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  #761  
Old 29 November 2016, 10:02 PM
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5. From 1956 to 1966, every TV show to win the Best Comedy Emmy was named for its leading man. Name any two of those five comedian stars.

Having just watched something on TV, I had inspiration... Andy Griffith. I don't have a good guess for the others...
  #762  
Old 30 November 2016, 01:35 AM
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1. If I recall correctly, it's orange, kind of yellowish-orange

2. Oh, let's guess
Corinthian, which is not however a name for a type of leather.


3. Gotta be Veep John Tyler, who of course also outlived Tippecanoe Harrison to assume the presidency, and remarkably enough still has grandchildren alive today.

4. Norway

5. Milton Berle and Gary Moore

6. No idea, let's say Glasgow.

7. They all were in airplane crashes from aircraft carriers.
  #763  
Old 06 December 2016, 08:37 AM
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Hello, again. Time for trivia.

LAST WEEK'S ANSWERS

1. What color does sodium burn, in a chemistry lab flame test?
Sodium in a flame test burns a bright yellow, just like the yellow glow of a sodium-vapor lamp.

2. Which of the three orders of ancient Greek architecture was named for a specific city?
Ionia and Doris were both regions, but Corinth, where Corinthian columns got their name, was a city.

3. Who set a record by outliving six of his successors: Andrew Johnson, Schuyler Colfax, Henry Wilson, William Wheeler, Chester Arthur, and Thomas Hendricks?
These are all U.S. vice presidents, and none of them managed to outlive Hannibal Hamlin, who preceded them in the office.

4. Statoil, headquartered in the city of Stavanger, is by far the largest company in what nation's economy?
Statoil, the Norwegian oil and gas titan, is the 26th largest country in the world.

5. From 1956 to 1966, every TV show to win the Best Comedy Emmy was named for its leading man. Name any two of those five comedian stars.
Phil Silvers, Dick van Dyke, and maybe Jack Benny were the easy ones. Art Carney was the hard one. Bob Newhart was both, because we gave you credit even if we strongly suspected you were thinking of his 1970s sitcom and not his short-lived 1961-62 variety show.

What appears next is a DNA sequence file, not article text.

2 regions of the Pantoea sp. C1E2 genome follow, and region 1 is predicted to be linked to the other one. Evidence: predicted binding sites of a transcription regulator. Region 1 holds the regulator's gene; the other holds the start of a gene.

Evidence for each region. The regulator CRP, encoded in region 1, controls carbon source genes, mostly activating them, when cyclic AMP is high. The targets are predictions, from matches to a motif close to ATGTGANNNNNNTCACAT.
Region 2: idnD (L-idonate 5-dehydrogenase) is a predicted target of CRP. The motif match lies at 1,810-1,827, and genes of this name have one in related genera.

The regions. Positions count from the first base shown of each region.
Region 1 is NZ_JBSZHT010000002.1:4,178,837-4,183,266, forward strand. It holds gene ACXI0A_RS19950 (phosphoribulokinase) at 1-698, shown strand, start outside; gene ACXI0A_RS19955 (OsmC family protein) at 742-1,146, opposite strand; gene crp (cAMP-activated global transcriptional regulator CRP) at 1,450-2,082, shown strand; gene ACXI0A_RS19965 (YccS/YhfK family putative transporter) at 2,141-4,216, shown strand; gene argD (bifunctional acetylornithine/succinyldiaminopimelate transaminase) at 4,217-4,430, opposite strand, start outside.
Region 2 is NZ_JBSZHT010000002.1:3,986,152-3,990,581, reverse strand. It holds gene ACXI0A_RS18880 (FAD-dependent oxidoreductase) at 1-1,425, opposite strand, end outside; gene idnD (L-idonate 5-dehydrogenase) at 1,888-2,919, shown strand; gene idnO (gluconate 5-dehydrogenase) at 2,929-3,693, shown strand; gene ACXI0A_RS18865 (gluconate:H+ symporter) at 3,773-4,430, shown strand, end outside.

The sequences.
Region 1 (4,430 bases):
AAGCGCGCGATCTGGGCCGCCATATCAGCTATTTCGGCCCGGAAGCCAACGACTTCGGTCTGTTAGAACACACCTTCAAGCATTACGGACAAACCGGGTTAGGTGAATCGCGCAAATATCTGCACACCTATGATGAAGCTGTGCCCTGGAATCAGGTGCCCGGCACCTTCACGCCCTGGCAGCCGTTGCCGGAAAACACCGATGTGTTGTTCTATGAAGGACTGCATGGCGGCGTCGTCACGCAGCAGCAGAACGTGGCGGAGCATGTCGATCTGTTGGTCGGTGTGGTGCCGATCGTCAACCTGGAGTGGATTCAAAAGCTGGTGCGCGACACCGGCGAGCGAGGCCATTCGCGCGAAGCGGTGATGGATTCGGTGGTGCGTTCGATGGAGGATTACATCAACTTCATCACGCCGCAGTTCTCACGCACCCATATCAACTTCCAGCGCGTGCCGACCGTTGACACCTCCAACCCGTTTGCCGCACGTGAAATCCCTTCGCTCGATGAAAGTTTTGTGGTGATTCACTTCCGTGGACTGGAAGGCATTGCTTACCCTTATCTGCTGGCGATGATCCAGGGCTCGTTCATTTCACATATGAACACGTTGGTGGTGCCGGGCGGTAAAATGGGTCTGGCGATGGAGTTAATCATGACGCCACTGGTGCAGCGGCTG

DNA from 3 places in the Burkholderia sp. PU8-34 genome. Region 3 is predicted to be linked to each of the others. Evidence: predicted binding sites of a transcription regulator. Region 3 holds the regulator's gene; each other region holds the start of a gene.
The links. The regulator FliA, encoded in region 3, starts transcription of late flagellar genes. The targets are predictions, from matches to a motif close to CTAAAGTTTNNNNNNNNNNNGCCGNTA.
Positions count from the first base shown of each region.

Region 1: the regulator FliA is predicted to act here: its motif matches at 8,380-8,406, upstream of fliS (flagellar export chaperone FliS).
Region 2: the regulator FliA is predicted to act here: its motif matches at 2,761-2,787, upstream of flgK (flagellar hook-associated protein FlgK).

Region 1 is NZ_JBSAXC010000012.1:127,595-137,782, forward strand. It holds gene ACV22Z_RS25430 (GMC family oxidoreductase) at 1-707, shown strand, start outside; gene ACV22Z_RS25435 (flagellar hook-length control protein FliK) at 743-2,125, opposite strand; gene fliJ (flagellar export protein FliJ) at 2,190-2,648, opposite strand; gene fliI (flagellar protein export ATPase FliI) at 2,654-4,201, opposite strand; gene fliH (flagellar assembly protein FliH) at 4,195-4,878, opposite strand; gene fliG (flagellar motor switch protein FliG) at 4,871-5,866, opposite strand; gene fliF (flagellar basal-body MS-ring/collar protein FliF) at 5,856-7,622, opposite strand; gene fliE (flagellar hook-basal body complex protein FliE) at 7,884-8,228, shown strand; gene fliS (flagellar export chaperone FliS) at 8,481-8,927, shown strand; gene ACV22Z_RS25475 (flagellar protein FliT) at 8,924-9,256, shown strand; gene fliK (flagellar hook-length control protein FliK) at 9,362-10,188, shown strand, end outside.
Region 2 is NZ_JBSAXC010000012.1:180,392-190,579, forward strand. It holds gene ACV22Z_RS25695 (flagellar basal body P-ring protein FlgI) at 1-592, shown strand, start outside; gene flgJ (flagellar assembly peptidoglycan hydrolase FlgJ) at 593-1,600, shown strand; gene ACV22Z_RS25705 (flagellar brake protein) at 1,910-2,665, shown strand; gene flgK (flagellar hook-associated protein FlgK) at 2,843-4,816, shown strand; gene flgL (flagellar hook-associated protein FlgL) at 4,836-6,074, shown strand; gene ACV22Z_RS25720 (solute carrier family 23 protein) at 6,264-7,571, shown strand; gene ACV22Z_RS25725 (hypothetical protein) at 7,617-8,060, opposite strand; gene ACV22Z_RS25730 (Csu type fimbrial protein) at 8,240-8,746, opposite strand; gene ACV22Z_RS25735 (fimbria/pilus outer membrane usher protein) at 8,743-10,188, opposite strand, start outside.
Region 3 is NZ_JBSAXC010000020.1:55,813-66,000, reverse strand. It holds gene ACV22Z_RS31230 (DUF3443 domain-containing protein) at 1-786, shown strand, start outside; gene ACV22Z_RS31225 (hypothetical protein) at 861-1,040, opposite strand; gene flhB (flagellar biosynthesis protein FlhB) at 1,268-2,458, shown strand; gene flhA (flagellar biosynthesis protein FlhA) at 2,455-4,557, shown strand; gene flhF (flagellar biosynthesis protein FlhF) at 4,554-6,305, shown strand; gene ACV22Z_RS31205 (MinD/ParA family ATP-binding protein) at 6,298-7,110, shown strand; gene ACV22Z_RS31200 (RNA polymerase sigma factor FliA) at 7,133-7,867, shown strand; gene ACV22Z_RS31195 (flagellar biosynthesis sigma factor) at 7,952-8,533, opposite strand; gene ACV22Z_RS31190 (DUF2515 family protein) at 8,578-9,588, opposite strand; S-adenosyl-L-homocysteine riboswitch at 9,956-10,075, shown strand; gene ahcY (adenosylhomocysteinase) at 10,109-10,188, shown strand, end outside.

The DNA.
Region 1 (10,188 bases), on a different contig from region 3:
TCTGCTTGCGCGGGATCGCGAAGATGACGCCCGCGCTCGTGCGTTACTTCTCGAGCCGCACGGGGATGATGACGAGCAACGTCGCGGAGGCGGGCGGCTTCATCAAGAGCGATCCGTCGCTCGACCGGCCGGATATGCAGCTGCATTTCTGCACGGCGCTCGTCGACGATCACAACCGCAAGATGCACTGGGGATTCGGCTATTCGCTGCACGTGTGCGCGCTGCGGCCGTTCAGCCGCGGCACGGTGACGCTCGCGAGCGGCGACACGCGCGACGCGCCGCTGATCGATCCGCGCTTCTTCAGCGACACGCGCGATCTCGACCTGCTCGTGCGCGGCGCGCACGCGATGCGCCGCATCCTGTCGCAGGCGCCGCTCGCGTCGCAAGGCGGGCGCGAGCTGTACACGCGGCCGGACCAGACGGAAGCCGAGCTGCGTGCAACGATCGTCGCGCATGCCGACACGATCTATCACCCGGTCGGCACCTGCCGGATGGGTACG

6. According to an old nautical idiom, a place that's neat and tidy is in the "fashion" of what British port?
Ship-shape and Bristol fashion.

7. What unusual distinction is shared by all these famous Americans? George H. W. Bush, William Gillette, Roger Goodell, Elizabeth Schuyler Hamilton, William Randolph Hearst, Anne Morrow Lindbergh, Billy Mitchell, Pat Robertson.
Their fathers were United States Senators. We accepted slightly less specific answers, because we are nice like that.

THIS WEEK'S QUESTIONS

1. Whose death in 1989 ended the so-called "Showa" period?

2. "I Want It Now," "Cheer Up Charlie," "The Wondrous Boat Ride," and "Pure Imagination" are songs from what 1971 movie musical?

3. What company introduced its most iconic frames, called Wayfarers, in 1956?

4. In 1884, physicist Oliver Heaviside simplified James Clerk's Maxwell's twenty equations of electromagnetism into how many equations?

5. "Cav and Pag," as they're nicknamed when presented together as a double bill, are classic "one-hit wonders" in what artistic field?

6. Until May 3, 1966, what always appeared on the front page of London's The Times?

7. What unusual distinction is shared by all these singles from hit artists? "Cold Blue Steel and Sweet Fire," "Don't Be Cruel," "I'm on Fire," "One Tree Hill," "Stayin' Alive," "Surfin' USA," "Together Again," "With a Little Help from My Friends."

Enjoy!
  #764  
Old 06 December 2016, 08:55 AM
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1. Whose death in 1989 ended the so-called "Showa" period?

The emperor Hirohito

6. Until May 3, 1966, what always appeared on the front page of London's The Times?

For lack of anything better: a semi nude girl